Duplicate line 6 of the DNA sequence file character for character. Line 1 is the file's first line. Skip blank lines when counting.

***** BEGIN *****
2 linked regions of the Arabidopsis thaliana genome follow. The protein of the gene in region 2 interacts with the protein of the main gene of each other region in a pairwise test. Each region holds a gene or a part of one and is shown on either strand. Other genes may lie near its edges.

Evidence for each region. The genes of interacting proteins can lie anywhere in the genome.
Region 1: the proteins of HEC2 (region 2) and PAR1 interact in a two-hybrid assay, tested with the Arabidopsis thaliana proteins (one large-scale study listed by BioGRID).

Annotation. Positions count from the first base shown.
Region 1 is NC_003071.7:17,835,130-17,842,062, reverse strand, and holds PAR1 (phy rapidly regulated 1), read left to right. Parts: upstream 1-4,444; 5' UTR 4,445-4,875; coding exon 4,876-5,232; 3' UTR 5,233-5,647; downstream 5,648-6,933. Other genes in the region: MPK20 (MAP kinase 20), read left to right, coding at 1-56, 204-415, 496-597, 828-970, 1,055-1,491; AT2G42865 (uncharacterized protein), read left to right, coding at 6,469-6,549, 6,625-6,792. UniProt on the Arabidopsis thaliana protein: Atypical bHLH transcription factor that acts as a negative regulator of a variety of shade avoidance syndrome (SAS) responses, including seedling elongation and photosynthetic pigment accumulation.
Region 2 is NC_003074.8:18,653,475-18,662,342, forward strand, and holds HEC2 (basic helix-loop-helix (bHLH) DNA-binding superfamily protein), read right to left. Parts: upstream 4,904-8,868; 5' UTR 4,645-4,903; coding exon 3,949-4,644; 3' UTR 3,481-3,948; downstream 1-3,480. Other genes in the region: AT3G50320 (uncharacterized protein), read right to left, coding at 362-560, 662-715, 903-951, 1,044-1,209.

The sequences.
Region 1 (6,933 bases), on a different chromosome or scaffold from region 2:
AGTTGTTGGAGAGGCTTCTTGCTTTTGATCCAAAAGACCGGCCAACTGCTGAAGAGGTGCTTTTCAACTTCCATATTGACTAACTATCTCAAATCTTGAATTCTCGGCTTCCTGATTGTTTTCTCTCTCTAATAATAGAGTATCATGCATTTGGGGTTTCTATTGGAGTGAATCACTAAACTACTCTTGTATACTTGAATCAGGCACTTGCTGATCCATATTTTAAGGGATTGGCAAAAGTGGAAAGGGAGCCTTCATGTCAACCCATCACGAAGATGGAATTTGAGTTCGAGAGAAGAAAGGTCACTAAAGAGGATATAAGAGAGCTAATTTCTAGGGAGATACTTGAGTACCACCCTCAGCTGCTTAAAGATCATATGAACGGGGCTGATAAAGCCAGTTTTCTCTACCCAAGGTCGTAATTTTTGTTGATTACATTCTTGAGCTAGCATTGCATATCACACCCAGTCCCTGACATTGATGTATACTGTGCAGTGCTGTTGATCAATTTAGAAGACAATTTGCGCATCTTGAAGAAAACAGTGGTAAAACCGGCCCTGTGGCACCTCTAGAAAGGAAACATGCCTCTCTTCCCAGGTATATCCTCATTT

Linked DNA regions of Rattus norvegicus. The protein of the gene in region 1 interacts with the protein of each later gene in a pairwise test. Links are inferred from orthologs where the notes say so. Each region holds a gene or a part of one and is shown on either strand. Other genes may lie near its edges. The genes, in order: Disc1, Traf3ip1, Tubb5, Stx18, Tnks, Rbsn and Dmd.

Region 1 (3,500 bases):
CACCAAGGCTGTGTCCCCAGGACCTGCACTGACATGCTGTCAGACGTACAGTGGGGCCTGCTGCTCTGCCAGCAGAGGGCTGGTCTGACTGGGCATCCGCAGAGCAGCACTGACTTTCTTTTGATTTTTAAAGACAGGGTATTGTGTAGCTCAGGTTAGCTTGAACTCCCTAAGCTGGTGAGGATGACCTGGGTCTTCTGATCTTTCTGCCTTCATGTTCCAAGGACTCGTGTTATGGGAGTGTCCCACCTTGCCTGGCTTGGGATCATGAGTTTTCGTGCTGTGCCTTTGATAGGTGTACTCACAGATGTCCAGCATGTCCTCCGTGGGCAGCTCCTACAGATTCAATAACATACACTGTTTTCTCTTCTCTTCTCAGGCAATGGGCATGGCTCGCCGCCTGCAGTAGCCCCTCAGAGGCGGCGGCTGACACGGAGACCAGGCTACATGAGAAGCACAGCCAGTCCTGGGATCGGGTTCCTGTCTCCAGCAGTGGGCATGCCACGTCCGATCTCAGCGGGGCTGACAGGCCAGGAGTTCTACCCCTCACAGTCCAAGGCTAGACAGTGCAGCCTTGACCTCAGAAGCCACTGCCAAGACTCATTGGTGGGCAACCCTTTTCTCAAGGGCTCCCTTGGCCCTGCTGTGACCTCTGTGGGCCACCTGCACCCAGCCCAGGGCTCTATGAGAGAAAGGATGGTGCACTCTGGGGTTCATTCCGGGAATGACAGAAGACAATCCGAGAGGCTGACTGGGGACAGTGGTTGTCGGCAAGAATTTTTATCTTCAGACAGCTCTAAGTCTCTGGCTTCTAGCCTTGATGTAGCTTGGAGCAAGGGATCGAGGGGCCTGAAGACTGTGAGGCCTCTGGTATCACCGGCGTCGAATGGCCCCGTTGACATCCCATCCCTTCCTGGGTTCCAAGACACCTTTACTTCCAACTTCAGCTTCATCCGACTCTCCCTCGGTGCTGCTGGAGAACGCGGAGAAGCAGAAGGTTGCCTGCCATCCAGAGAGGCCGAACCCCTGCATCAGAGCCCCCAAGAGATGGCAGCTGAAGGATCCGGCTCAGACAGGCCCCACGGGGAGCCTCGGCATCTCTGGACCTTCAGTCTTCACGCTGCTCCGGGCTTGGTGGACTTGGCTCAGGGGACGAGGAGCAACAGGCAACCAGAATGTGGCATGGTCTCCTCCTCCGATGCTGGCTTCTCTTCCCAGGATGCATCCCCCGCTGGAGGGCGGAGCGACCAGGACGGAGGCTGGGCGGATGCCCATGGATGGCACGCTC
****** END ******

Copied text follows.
Region 2 is NC_003074.8:18,653,475-18,662,342, forward strand, and holds HEC2 (basic helix-loop-helix (bHLH) DNA-binding superfamily protein), read right to left. Parts: upstream 4,904-8,868; 5' UTR 4,645-4,903; coding exon 3,949-4,644; 3' UTR 3,481-3,948; downstream 1-3,480. Other genes in the region: AT3G50320 (uncharacterized protein), read right to left, coding at 362-560, 662-715, 903-951, 1,044-1,209.